Regional Health Council moves forward with possible solutions to non-emergency 911 calls in the Chattanooga area

Cathy Scott, left, and April Wilson, second from right, demonstrate how easy an inflatable HoverJack can move a large person with relative ease. Michael Falls, back center, representing the Southeast Regional Healthcare Coalition, informs members of the Regional Health Council how the equipment is used. Chattanooga Fire Training Chief William Andrews, right, watches as Falls explains the process.

Local leaders from public health, social service and emergency response sectors continued their quest Wednesday for solutions to a soaring number of area "non-emergency" 911 calls.

Since ambulances respond only to medical calls, firefighters are left to handle 911 calls from citizens who need help getting up or performing other basic tasks, and the need continues to grow as the population ages.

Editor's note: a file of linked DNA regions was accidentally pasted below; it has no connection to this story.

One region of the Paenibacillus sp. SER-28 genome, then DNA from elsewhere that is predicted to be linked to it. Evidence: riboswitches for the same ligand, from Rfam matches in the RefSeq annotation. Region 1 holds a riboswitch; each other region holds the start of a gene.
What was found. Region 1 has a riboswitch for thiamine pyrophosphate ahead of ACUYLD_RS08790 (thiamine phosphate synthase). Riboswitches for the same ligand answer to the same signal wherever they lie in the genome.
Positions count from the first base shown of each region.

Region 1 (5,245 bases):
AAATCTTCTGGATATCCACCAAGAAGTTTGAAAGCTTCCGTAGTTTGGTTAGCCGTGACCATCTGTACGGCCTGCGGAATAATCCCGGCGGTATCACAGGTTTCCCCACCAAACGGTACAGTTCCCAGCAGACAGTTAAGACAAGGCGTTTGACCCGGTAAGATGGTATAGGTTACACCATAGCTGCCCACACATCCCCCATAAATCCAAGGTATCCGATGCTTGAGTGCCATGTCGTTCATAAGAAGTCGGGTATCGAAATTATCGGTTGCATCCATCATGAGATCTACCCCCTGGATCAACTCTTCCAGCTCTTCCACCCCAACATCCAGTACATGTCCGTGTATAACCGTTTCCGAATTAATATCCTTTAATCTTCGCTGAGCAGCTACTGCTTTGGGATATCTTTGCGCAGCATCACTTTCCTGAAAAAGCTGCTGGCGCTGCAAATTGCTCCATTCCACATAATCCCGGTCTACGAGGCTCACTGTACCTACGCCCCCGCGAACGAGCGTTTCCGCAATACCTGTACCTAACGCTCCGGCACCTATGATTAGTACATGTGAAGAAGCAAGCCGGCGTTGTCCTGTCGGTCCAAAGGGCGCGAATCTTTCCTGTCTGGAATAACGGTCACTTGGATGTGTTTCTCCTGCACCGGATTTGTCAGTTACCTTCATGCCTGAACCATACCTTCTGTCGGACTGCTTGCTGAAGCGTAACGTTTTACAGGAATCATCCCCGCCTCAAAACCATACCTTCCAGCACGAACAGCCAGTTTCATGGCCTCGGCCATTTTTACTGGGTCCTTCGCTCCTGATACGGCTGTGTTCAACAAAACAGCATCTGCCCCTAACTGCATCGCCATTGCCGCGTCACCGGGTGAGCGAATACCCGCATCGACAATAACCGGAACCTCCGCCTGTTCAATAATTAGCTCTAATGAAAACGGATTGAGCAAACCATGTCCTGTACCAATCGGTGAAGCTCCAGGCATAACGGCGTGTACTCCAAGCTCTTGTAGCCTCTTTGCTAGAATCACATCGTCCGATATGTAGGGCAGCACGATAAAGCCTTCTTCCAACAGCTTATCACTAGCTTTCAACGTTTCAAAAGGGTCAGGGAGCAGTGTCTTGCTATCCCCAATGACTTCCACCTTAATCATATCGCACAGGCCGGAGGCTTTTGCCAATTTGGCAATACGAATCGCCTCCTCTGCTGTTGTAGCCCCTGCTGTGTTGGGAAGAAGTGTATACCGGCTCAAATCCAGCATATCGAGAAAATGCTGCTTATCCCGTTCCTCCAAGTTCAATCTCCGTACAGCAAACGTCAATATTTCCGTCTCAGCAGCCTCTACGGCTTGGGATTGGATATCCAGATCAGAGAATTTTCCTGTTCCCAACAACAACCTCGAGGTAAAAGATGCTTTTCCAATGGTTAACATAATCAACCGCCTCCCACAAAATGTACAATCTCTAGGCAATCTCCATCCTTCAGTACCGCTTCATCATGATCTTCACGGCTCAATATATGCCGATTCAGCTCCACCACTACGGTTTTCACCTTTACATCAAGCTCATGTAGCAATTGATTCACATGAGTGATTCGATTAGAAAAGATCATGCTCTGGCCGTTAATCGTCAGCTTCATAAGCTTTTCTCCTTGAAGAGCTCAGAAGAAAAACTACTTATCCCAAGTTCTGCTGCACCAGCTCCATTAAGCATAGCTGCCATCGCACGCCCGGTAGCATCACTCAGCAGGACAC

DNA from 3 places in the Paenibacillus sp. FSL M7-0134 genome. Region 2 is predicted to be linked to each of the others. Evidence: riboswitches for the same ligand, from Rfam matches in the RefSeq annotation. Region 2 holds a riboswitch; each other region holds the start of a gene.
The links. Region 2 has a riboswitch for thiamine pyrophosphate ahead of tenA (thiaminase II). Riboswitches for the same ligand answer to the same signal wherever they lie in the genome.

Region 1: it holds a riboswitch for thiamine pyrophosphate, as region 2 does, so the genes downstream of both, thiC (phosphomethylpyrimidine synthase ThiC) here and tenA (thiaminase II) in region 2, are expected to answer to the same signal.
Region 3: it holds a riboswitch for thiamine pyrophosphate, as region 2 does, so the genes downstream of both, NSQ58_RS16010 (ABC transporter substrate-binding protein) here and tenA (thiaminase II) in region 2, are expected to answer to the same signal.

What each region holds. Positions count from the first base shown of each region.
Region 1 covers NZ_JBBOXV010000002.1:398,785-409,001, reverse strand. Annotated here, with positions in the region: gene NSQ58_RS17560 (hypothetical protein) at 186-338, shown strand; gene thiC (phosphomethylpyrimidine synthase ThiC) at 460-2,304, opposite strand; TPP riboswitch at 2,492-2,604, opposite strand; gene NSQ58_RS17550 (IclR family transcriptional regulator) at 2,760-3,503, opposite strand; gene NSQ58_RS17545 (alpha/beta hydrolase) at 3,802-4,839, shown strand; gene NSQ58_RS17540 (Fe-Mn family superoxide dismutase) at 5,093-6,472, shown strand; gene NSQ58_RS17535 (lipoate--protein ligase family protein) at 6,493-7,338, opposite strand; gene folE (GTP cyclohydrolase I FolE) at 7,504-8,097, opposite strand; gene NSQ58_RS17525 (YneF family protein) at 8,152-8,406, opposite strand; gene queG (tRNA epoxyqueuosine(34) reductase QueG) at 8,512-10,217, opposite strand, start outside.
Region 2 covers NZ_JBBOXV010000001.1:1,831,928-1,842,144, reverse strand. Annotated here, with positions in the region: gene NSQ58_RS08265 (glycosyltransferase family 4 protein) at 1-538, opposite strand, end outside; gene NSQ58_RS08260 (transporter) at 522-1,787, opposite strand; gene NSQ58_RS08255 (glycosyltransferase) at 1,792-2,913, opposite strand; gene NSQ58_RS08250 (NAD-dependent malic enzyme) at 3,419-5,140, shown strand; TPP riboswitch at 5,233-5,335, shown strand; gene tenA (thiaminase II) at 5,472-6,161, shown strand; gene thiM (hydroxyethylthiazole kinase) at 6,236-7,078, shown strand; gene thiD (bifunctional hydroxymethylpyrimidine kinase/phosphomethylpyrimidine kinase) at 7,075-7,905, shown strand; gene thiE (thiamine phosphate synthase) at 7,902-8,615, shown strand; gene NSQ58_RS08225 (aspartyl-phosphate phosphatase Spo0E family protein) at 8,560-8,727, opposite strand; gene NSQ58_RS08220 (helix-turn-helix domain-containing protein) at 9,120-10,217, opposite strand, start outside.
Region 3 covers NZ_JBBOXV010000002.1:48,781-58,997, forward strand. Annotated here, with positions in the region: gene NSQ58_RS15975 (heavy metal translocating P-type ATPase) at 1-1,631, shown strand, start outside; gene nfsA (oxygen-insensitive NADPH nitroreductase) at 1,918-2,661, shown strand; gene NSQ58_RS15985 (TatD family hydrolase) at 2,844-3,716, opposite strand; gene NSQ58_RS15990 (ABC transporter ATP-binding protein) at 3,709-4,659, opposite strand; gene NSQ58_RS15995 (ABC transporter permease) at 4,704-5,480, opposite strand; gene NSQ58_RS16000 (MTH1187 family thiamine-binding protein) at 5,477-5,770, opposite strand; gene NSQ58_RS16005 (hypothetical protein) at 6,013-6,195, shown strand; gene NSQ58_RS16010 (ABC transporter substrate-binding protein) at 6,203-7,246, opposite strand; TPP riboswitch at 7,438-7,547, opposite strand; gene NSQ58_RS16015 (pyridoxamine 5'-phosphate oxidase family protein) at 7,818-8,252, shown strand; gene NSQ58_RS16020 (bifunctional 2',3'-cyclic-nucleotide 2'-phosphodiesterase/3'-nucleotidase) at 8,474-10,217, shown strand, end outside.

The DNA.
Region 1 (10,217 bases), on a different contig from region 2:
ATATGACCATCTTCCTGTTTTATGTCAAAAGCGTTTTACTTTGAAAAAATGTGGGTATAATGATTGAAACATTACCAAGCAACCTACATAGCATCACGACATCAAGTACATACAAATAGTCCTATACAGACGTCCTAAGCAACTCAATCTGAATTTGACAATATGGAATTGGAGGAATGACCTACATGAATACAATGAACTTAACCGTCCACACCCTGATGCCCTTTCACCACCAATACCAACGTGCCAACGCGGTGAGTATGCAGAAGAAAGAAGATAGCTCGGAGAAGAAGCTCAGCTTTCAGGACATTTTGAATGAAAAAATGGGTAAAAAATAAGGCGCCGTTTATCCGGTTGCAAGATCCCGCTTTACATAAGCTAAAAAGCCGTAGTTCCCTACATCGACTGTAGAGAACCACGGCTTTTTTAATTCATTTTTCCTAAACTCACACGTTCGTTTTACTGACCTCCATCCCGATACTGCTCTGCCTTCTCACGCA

Work on the issue took place during the Regional Health Council's Senior Health and Aging Committee meeting.

In the coming academic year, the Chattanooga Fire Department will house a master of social work intern from the University of Tennessee at Chattanooga to perform case management and better train firefighters in their evolving role. The move is a result of representatives from the fire department working with the health council and its multidisciplinary aging committee, which welcomes other community members interested in helping to connect needy callers to appropriate services.